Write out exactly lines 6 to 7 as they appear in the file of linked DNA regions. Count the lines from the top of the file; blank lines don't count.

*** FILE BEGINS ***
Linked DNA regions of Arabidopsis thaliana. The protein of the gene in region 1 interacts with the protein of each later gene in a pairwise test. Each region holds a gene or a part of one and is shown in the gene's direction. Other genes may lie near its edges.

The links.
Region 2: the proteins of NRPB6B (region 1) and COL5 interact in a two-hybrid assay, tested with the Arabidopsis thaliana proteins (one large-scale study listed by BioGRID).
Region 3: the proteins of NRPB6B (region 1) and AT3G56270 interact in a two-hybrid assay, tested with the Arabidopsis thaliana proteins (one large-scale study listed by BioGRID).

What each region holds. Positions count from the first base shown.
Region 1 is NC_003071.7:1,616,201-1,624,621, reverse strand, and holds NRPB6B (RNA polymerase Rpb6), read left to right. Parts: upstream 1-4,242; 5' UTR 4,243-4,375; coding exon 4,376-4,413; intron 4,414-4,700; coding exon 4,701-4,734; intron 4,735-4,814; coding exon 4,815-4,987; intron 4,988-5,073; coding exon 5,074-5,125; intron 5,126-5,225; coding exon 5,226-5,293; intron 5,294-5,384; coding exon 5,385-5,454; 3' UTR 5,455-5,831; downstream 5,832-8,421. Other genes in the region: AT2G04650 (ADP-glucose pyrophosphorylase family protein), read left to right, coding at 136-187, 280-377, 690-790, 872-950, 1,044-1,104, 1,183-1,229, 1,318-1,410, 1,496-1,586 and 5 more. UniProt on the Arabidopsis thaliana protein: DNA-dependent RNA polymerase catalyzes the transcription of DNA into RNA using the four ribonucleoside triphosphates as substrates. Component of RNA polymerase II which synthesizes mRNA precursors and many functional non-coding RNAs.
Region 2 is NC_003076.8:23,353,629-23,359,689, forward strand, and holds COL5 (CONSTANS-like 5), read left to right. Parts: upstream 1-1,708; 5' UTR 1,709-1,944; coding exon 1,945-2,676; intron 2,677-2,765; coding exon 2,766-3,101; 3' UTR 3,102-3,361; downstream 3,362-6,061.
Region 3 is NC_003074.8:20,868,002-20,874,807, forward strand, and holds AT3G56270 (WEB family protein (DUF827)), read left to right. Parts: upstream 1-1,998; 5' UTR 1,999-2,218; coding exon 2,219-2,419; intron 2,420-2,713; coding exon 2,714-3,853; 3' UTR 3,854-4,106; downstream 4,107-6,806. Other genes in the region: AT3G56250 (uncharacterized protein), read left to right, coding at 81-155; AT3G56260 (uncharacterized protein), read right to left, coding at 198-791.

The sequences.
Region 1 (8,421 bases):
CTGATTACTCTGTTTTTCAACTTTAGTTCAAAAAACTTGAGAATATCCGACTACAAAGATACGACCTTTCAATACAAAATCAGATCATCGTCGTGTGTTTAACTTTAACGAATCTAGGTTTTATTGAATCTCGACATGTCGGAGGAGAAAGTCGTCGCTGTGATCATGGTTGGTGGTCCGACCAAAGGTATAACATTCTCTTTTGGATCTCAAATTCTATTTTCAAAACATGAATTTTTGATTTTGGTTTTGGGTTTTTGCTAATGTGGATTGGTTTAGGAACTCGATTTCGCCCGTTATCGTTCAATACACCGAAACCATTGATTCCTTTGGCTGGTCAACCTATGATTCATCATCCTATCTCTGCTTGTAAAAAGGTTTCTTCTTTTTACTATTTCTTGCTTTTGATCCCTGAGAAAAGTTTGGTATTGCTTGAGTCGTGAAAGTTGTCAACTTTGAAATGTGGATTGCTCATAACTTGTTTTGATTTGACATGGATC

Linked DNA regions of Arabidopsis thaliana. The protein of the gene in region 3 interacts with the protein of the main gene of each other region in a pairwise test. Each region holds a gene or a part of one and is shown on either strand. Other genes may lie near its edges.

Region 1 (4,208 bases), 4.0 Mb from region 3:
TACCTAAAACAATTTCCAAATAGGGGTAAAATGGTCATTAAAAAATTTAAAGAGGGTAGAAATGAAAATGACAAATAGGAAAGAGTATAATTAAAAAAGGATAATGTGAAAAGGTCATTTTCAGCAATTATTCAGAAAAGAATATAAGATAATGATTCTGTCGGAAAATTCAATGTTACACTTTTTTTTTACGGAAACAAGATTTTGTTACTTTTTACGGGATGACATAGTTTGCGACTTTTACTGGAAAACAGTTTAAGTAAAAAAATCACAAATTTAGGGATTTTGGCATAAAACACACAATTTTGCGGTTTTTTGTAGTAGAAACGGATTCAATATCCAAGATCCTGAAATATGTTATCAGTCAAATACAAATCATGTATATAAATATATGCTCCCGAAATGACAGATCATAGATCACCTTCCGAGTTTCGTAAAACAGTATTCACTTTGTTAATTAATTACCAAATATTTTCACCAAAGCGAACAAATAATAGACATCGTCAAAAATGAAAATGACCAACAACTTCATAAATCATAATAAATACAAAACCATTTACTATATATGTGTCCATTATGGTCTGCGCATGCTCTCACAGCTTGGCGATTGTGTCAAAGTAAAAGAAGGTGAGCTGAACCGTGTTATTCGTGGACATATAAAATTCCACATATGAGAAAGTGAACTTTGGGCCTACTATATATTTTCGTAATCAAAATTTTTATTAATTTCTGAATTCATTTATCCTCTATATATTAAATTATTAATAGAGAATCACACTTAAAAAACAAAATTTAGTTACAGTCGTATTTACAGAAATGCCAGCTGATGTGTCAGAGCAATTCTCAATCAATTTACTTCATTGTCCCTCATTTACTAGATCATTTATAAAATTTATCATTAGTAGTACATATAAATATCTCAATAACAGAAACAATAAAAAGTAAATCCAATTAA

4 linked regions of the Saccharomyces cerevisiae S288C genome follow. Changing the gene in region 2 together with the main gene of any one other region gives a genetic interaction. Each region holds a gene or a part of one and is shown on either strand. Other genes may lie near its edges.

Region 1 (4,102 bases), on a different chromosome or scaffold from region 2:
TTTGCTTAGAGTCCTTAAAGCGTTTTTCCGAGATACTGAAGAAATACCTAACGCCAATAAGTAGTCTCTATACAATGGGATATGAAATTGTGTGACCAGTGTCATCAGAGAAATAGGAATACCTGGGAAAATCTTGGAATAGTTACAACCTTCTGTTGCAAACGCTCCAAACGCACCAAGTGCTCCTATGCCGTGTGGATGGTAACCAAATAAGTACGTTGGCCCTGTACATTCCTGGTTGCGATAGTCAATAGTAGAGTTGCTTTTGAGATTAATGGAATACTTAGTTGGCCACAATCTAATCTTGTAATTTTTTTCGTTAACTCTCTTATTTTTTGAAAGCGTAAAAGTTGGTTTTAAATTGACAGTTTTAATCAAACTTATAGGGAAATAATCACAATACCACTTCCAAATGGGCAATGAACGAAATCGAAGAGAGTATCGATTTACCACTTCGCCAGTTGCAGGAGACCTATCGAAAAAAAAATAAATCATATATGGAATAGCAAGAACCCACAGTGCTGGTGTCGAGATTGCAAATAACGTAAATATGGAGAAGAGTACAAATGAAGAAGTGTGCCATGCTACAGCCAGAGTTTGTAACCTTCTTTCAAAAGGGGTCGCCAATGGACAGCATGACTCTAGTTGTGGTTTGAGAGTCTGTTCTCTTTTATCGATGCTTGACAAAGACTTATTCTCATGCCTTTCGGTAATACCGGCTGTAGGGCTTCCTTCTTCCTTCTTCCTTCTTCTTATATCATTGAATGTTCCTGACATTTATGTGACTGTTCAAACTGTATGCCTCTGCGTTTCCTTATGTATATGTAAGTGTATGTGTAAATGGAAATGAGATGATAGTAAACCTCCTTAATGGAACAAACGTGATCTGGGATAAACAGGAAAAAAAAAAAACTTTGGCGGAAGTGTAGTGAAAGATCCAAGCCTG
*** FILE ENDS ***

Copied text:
Region 1 is NC_003071.7:1,616,201-1,624,621, reverse strand, and holds NRPB6B (RNA polymerase Rpb6), read left to right. Parts: upstream 1-4,242; 5' UTR 4,243-4,375; coding exon 4,376-4,413; intron 4,414-4,700; coding exon 4,701-4,734; intron 4,735-4,814; coding exon 4,815-4,987; intron 4,988-5,073; coding exon 5,074-5,125; intron 5,126-5,225; coding exon 5,226-5,293; intron 5,294-5,384; coding exon 5,385-5,454; 3' UTR 5,455-5,831; downstream 5,832-8,421. Other genes in the region: AT2G04650 (ADP-glucose pyrophosphorylase family protein), read left to right, coding at 136-187, 280-377, 690-790, 872-950, 1,044-1,104, 1,183-1,229, 1,318-1,410, 1,496-1,586 and 5 more. UniProt on the Arabidopsis thaliana protein: DNA-dependent RNA polymerase catalyzes the transcription of DNA into RNA using the four ribonucleoside triphosphates as substrates. Component of RNA polymerase II which synthesizes mRNA precursors and many functional non-coding RNAs.
Region 2 is NC_003076.8:23,353,629-23,359,689, forward strand, and holds COL5 (CONSTANS-like 5), read left to right. Parts: upstream 1-1,708; 5' UTR 1,709-1,944; coding exon 1,945-2,676; intron 2,677-2,765; coding exon 2,766-3,101; 3' UTR 3,102-3,361; downstream 3,362-6,061.